May 26, 2004
I got this show through a large B+P sometime in 2001, and had never heard a thing about it; however, I was fully aware that this recording was a representation of what many believe is one of the finest tours in Disco Biscuits History. For during this time I was exceptionally ravenous for discs, as so many are when the Crack-like Addiction, so synonomous with their music, grabs hold and solidifies within. And so I spent a good deal of the summer that year simply popping in various shows, not knowing what to expect, but from the opening jam in Voices, followed by the cerebral-dizzying cascade that is Morph, something told me I was in for a mindbender.
The Morph that went down in Sommerville that evening makes me feel like I am trapped in the oozing insides of a glow worm that just took three balloons to his head, tweaking in confusion, before jumping off a cliff and splattering liquidy, viscous globs of his guts across a barrage of jagged rocks below. If you're a fan of the 4.30.99 Morph, the godfather of all morphs in my opinion, I think you'll really dig this one. The Lai exemplifies the more casually sauntering versions long since departed, and while its no 12.30.99, you'll be hard pressed to keep that dumb look of joy off your face. HAB clocks in around 17:30, with a kind of clarity and vibrance that would even peek the curiousity an professional Orchestra. When Barber hits the last notes, Brownstein promply steps to the microphone, to assure the crowd they'll be back in five minutes, adding " When I say five minutes, I mean five minutes, Right here. We want to have as much time as possible for set two."
I couldn't imagine that the second set could be any better than the first, but Lord-O'-Crumpets-and-Cheese was I wrong. Fiddler begins the set by creating the same illusions of comfort that we would witness two years later-- Craddling the crowd in a blissful shawl before the skull-crushing chaotic plague of 9.1.01 was unleashed upon them. And just like THE FIDDLER from 9.1, Barber rips and tears at the ears of his listeners before going into the ending riff.
M.E.M.P.H.I.S> I-MAN>Run Like Hell. 80 minutes of some of the most remarkable music I have ever heard, from anyband. M.E.M.P.H.I.S is dark, patient, surreal. Each member lays down the intricacies that epidimizes the intervoven fluidity of their sound--nobody takes the lead...they let their intruments infuse into one another, creating the amalgamation we all know as Bisco. The jam elevates until they CRASH into the ending, and start off into IMAN. Brownstein takes the lead with dark, grumbling riffs, while Magner circulates dream-like effects on top of them. Barber immerses himself behind them, until taking the reigns at the 21:30 mark, which screams into IMAN. Sammy drives the first jam with Barber following closely behind them until they drop into the second composed section at around the 9:30 mark. From here on out, the music can best be described as what a good friend of mine calls "The Breath-taking Jam." I'll leave you to come up with your own interpretation of what I think is definately the show's highlight, but odds are you won't disagree with that term to sum up the beauty this jam puts forth.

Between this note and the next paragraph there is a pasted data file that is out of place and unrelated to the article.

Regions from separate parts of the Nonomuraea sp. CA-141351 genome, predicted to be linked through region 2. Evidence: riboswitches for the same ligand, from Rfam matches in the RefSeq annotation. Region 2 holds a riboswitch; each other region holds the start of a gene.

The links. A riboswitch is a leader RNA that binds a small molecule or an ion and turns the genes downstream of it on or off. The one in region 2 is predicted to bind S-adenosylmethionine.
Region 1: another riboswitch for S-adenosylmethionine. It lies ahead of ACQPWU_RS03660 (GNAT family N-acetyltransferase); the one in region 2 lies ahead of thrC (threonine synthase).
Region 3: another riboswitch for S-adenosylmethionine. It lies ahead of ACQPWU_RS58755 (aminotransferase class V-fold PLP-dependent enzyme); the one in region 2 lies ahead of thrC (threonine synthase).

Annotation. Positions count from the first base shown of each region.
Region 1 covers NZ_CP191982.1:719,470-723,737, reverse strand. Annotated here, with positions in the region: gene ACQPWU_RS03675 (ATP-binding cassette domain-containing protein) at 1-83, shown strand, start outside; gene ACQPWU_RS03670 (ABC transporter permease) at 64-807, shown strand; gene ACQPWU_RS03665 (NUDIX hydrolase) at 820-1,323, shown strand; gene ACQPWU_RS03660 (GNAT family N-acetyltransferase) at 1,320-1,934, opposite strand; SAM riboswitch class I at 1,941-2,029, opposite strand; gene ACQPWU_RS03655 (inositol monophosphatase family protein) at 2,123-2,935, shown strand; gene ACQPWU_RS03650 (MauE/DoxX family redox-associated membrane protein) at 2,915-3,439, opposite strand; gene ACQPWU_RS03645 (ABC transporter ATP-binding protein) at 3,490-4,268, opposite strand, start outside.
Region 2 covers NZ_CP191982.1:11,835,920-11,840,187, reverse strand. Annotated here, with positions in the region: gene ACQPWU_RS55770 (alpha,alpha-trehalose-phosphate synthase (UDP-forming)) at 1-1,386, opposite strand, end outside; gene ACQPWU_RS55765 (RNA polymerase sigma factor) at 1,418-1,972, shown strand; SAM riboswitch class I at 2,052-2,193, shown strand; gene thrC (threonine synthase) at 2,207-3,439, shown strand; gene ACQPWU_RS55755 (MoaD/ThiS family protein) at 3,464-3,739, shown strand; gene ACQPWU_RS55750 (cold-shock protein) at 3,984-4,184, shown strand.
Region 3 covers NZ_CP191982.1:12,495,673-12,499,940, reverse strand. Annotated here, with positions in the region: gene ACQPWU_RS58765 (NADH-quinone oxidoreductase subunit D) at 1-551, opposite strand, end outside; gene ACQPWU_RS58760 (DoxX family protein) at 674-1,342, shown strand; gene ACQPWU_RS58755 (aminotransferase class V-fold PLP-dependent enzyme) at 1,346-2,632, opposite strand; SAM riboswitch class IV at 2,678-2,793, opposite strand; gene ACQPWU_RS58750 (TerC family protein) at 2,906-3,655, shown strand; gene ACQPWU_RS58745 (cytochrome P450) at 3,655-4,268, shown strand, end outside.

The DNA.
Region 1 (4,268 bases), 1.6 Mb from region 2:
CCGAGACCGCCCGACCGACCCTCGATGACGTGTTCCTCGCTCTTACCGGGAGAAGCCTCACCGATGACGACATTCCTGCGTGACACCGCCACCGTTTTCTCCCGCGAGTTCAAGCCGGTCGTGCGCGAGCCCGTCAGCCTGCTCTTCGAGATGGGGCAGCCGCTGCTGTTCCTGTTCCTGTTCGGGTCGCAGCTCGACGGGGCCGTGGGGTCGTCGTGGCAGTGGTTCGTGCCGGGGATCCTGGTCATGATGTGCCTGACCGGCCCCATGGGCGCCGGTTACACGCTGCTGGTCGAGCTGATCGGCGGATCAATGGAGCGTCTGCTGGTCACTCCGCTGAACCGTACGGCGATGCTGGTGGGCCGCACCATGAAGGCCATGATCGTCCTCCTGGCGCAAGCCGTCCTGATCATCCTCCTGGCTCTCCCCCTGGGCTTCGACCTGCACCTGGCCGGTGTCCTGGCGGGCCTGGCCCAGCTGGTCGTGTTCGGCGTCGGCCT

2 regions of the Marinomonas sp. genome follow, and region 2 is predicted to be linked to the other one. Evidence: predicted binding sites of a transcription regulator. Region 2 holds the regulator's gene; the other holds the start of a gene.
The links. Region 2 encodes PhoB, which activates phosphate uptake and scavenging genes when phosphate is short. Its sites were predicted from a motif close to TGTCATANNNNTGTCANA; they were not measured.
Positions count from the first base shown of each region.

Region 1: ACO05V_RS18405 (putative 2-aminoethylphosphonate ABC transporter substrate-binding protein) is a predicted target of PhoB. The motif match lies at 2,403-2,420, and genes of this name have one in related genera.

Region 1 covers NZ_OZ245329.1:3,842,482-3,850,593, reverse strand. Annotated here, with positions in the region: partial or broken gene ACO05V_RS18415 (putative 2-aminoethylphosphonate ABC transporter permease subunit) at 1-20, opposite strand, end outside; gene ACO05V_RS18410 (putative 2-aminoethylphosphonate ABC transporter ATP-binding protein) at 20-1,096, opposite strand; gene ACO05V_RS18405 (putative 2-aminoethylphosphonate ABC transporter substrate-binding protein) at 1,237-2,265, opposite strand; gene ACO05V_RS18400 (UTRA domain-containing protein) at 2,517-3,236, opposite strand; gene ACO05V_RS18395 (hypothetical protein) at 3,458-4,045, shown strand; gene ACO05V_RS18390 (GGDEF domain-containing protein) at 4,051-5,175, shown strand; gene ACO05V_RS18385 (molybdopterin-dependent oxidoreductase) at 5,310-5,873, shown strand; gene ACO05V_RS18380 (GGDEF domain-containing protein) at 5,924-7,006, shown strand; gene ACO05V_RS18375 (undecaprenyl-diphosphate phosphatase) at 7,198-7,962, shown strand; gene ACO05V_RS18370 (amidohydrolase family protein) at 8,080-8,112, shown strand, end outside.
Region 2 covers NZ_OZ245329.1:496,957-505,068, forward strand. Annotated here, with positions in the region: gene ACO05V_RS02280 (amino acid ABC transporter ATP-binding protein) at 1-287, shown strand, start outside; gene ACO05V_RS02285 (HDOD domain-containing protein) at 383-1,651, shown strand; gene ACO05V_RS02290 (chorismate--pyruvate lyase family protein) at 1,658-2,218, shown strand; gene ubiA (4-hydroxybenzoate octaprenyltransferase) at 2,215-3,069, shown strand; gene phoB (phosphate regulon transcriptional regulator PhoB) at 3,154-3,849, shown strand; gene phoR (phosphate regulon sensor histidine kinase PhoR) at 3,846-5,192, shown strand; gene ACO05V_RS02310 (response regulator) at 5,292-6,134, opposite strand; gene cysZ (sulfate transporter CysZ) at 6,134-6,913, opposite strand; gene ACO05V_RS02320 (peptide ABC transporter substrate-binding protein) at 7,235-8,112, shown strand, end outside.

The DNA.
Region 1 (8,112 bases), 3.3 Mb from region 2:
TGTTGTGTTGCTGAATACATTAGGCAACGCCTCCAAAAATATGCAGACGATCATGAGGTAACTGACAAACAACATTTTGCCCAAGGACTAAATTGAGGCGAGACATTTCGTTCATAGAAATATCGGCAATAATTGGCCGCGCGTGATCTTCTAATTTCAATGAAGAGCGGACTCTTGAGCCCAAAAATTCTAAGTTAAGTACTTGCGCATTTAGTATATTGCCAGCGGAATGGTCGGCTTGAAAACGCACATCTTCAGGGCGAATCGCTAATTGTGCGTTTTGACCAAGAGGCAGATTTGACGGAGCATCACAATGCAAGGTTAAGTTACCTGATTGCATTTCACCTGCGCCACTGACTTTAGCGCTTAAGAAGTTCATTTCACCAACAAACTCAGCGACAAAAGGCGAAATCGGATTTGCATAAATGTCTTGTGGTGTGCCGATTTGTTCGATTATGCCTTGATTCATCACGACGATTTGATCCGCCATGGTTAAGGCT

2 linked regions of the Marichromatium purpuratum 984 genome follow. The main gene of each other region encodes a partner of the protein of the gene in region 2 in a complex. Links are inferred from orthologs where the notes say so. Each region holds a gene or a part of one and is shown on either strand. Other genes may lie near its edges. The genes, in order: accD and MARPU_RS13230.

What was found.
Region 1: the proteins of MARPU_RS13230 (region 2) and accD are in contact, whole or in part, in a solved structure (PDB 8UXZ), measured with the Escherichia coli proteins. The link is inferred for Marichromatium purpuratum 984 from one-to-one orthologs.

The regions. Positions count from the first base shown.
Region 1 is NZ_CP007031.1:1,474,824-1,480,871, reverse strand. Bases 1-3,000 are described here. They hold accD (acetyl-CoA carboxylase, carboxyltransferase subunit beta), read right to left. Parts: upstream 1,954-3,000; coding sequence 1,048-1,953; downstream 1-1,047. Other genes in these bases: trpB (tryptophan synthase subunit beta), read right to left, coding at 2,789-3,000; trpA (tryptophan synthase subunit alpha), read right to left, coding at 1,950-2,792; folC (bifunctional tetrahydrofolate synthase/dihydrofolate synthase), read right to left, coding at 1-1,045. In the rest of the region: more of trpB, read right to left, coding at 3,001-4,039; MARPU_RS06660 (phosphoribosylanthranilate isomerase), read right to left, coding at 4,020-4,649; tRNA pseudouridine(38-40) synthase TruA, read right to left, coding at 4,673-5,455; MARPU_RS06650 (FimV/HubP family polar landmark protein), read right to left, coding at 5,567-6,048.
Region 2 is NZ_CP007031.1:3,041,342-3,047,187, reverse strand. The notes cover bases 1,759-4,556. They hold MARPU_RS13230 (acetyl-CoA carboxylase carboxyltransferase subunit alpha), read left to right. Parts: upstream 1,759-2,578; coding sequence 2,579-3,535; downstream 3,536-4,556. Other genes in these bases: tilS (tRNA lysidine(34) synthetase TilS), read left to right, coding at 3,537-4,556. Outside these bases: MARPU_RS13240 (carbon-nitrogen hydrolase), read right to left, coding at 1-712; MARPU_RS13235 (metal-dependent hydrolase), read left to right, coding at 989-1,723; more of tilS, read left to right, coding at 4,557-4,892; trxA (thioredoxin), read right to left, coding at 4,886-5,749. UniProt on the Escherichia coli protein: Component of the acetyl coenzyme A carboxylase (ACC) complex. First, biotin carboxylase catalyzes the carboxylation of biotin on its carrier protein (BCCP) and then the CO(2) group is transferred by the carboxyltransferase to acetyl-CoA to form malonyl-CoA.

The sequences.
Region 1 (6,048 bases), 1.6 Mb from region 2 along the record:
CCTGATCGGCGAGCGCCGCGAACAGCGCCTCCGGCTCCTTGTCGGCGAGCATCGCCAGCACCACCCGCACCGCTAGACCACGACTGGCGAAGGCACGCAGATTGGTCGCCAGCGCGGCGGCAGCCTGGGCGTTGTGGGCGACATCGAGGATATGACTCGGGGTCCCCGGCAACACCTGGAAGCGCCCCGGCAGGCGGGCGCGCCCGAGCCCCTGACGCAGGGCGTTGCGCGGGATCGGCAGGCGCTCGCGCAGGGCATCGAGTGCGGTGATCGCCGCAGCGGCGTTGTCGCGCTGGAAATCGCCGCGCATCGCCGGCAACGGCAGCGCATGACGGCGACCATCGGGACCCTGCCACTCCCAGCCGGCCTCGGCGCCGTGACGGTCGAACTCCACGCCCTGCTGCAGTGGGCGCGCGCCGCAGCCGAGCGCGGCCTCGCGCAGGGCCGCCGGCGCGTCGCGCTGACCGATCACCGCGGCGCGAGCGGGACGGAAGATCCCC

The jam out of IMAN is similiar to many RLH intros, but nothing like the juggernauts ala 10.2.99. One of the things about the beggining that still sends shivers up my spine is the shrill this kid lets out from the 1:43-1:45 mark, after which they drop into a more mellowish jam than I expected; however, it definetly picks up speed again while a little help from Magner. The Second jam in the real pipe-layer, and starts with Barber thanking the Crew and those "f*cking wingnuts" (8.18.02) that did the whole tour. Then, through his usual method of noodling , He takes hold of a really nice riff and goes off on it around the 8:42 mark, and the other 3 gather around them--particularly Sammy, who is gradually seting up the rest of the jam, and which overflows into puddles of orchidaceous euphoria around the 15:10 mark before exploding back into the end of Run Like Hell.
Sorry for the long review, but I wouldn't be able to do this show justice without going into the 1% of details listed above. What happened that night? Was Barber's guitar on MDMA? Did the devil cash in on four souls? Whatever it was, I'm just grateful that a Grade A sounding copy was captured and found its way into circulation. Whether you're brand new to the Biscuit scene or a Longtime connoisseur, this show is sure to please anybody who appreciates intelligent music.